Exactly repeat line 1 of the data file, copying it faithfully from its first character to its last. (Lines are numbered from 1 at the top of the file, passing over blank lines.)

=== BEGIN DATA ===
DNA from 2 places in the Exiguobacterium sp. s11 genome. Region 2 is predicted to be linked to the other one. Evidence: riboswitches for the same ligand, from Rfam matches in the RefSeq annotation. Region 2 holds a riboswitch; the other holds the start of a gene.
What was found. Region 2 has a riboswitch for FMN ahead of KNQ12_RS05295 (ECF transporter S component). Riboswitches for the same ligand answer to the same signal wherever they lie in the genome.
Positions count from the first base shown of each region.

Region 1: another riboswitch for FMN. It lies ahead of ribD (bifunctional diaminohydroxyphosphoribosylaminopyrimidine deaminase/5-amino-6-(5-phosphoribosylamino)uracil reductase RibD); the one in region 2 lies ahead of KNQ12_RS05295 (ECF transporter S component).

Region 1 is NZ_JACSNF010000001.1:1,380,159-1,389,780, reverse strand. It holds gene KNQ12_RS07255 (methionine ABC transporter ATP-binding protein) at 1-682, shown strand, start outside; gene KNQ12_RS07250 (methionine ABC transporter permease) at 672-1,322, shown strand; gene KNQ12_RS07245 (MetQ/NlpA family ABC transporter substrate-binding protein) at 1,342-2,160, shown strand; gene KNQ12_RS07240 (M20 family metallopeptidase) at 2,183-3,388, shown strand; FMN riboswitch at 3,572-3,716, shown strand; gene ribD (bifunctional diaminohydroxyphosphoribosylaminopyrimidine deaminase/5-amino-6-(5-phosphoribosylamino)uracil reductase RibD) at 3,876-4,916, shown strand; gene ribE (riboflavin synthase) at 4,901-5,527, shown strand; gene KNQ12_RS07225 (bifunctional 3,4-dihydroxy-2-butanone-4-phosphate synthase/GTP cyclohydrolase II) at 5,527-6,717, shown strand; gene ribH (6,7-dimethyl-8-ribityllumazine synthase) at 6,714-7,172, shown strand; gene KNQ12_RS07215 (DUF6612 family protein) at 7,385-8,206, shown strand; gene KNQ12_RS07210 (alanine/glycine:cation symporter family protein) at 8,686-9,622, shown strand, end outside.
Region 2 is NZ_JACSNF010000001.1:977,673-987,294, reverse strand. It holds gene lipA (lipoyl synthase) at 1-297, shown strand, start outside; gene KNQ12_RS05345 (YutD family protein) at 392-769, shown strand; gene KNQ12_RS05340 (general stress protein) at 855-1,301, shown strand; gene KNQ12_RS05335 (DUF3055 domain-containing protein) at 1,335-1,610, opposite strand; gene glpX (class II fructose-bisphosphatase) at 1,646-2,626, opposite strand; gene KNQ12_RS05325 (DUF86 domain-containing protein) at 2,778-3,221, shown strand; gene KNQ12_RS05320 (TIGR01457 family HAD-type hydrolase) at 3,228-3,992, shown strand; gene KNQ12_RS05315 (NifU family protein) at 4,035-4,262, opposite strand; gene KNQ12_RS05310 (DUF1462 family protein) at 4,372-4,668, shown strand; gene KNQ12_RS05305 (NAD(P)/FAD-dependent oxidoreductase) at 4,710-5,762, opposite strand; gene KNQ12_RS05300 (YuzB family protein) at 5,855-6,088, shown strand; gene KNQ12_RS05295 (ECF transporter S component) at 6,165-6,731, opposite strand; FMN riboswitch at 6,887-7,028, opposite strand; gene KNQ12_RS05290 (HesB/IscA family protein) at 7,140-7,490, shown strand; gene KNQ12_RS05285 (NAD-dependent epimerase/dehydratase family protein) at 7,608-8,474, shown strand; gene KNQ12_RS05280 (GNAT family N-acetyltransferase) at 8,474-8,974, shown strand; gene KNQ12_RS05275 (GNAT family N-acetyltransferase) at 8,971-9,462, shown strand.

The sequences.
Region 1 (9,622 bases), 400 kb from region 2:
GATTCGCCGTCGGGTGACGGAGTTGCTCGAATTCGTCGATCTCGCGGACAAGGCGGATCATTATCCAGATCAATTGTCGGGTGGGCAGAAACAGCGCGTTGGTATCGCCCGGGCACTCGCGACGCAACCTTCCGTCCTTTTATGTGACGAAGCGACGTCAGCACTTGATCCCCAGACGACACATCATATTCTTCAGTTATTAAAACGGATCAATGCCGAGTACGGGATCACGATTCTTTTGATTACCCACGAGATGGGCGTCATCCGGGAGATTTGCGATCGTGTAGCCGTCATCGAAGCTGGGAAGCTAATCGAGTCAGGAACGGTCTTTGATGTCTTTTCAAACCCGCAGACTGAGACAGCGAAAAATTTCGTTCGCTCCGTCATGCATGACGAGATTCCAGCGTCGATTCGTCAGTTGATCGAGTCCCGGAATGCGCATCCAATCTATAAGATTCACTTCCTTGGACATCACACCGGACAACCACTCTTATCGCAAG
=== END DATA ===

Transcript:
DNA from 2 places in the Exiguobacterium sp. s11 genome. Region 2 is predicted to be linked to the other one. Evidence: riboswitches for the same ligand, from Rfam matches in the RefSeq annotation. Region 2 holds a riboswitch; the other holds the start of a gene.